I had intended to do an update on my Monday Forum post to try to encourage discussion. Instead, my attention was been caught by something else, the shifting lines of ideological warfare. This short post records my observations for later discussion.
While you won't have seen many signs of it yet, my recent reading has been heavily focused on economics and the economy. I have been updating my knowledge, for we are now at another shift point.
As part of my updating, I have been again buying the Australian Financial Review. I enjoy it, it still has real content and my attention is constantly struck by things worth writing about. However, last week reading the editorial in association with the columnists, I found myself wondering just when the Financial Review first started reading like the Australian? It's been quite recent. I wasn't conscious of it even a few months ago, but now the stamp is unmistakable. As an example, you find an editorial on the need for budget restraint juxtaposed with guest columns from people connected with the Institute of Public Affairs.
The wording used has started to catch my attention. For example, in a recent piece, the writer talked about Australia's straightened budget position, that the country could no longer afford the welfare measures of the past.
I thought, hang on a bit. The past the writer is talking about is not the immediate past, but the longer term past. Looked at it in this way, the comment is silly. The Australian economy is far larger than it was in the past. Relative to that past, Australian Governments have the capacity to do far more than when certain welfare measures were introduced. The question is not one of capacity to pay, but of our willingness to pay. That is the dividing line around which the ideological fight revolves.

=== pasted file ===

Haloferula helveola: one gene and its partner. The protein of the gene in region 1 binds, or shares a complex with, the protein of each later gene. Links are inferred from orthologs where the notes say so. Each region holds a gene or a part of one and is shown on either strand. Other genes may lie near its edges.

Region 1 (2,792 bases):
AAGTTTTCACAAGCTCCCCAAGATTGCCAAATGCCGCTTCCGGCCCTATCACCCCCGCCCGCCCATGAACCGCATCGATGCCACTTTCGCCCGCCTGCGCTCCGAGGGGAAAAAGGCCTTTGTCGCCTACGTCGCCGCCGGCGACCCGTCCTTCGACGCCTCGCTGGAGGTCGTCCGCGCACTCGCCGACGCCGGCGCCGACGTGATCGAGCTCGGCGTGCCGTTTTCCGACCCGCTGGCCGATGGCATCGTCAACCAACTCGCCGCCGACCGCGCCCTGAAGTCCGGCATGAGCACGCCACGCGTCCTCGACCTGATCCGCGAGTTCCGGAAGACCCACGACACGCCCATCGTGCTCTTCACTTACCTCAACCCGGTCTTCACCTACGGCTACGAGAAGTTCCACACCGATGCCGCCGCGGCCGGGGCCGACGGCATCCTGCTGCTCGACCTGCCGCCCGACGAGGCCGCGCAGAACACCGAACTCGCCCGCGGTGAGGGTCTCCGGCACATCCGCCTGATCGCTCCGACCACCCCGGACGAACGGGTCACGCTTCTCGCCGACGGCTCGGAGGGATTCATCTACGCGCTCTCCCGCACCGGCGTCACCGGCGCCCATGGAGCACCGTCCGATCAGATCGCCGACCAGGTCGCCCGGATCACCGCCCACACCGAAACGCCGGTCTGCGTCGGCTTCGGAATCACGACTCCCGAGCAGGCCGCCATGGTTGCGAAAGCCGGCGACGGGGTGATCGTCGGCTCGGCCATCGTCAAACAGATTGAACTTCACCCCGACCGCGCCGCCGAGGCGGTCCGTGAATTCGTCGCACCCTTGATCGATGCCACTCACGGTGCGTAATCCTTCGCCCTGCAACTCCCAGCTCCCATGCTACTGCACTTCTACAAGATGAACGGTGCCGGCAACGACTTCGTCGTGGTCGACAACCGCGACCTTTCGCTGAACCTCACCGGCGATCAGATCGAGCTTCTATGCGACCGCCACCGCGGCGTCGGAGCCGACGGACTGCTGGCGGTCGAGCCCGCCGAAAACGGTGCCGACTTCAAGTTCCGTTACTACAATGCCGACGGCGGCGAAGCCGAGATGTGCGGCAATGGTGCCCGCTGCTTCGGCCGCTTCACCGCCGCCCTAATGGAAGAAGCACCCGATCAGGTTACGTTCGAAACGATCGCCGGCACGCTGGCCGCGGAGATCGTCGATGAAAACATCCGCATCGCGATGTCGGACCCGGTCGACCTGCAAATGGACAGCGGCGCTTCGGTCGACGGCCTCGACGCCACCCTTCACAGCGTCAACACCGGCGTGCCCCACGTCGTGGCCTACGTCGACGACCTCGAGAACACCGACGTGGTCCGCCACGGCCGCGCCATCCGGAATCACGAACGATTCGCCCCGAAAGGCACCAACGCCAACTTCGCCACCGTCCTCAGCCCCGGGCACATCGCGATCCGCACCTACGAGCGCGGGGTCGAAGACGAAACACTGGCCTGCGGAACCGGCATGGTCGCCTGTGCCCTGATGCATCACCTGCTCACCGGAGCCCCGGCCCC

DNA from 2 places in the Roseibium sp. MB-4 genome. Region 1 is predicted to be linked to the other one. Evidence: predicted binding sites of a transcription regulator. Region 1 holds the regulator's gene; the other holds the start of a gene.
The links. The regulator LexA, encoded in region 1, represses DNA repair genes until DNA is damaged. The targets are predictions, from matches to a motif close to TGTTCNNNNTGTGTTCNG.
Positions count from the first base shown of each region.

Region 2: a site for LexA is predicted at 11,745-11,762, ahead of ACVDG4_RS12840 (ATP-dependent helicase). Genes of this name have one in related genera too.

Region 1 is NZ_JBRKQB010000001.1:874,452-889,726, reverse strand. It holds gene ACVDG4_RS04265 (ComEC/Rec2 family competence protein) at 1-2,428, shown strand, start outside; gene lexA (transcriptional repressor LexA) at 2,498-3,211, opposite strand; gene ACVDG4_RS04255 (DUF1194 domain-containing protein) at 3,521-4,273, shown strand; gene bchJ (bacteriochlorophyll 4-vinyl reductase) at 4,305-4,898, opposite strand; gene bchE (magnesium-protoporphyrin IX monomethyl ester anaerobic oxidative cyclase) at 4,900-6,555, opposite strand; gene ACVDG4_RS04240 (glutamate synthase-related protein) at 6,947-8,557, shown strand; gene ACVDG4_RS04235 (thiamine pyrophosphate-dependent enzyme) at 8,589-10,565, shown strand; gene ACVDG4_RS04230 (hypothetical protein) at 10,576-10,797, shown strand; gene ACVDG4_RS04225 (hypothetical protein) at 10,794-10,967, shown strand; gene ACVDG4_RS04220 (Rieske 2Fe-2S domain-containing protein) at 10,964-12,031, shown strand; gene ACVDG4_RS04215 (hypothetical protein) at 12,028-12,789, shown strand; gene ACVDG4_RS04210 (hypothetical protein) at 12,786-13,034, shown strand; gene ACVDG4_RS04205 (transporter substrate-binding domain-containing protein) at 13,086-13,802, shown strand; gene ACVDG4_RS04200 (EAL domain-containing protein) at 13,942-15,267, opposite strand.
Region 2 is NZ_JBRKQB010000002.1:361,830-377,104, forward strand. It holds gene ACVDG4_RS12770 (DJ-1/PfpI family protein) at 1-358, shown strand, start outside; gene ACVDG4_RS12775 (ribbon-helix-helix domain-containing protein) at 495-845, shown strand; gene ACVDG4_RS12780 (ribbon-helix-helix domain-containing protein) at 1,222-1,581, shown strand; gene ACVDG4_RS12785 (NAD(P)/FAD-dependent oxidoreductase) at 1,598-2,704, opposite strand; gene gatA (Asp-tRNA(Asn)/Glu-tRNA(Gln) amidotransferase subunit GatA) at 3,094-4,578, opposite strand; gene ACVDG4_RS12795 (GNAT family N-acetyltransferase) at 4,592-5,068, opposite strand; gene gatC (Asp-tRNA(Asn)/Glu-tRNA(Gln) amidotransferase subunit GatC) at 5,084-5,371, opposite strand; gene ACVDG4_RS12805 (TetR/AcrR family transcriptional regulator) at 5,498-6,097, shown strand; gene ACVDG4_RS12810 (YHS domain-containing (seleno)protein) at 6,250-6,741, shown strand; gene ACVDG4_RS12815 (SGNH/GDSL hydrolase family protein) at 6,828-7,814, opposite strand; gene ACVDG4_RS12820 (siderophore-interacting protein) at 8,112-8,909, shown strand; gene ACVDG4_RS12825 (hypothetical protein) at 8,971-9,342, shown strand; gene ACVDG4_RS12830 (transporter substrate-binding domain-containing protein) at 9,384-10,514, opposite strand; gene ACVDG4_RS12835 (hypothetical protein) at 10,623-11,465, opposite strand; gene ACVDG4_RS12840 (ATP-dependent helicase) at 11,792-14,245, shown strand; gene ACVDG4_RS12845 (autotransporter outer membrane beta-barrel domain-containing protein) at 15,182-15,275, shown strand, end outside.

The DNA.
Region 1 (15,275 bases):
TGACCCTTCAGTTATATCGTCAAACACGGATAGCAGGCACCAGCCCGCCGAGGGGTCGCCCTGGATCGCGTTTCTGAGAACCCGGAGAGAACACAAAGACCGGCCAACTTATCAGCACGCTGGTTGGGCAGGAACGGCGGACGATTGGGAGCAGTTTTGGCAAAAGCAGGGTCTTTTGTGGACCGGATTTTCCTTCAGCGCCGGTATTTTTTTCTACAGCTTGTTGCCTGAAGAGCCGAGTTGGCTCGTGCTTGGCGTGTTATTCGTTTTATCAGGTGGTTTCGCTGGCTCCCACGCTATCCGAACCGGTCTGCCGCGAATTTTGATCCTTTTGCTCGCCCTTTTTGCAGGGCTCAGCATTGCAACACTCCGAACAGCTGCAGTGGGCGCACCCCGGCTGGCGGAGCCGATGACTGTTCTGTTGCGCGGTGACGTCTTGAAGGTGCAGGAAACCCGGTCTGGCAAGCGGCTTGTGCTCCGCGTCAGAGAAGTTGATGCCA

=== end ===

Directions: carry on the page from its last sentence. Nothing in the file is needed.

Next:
As a general personal statement, while I know of little empirical evidence that the size of the Government sector actually matters in terms of relative economic performance within at least broad ranges, I do believe that there are advantages in minimising the size of Government. Simply put, smaller Government means, other things being equal, that more resources are available for private activities.
That standard economists' qualification is important. In all the debate about the size of Government, we have been under-investing in key things: we have naval ships withdrawn from service because nobody could find the money to invest in preventative maintenance; we have a social housing stock that ran down so much in quality terms that the rising cost of basic backlog maintenance almost bankrupted the public housing system; we have university colleges in just the same position; we have growing gaps in infrastructure, including the collapsing minor country roads that once formed an integral part of the community backbone. It seems to me that the only infrastructure that gets built now is that where a direct price can be extracted, and then we get it wrong!
We talk about an entitlements' culture. I'm damned if I know what that actually means. The only "entitlements" I can see around is an expectation by predominantly middle class Australians that they can impose their view of what they perceive to be right on others. As the political ability of Governments to actually do declines, they focus on the areas that they can still control or at least think that they can control, and that's behaviour. We can no longer do a simple thing like maintain a ship or a house or a university college, but by hell we can regulate down to the minutest detail when it comes to just how a teacher or social worker works.
We are in a mess, and not one of the nostrums now being peddled by the Financial Review will help.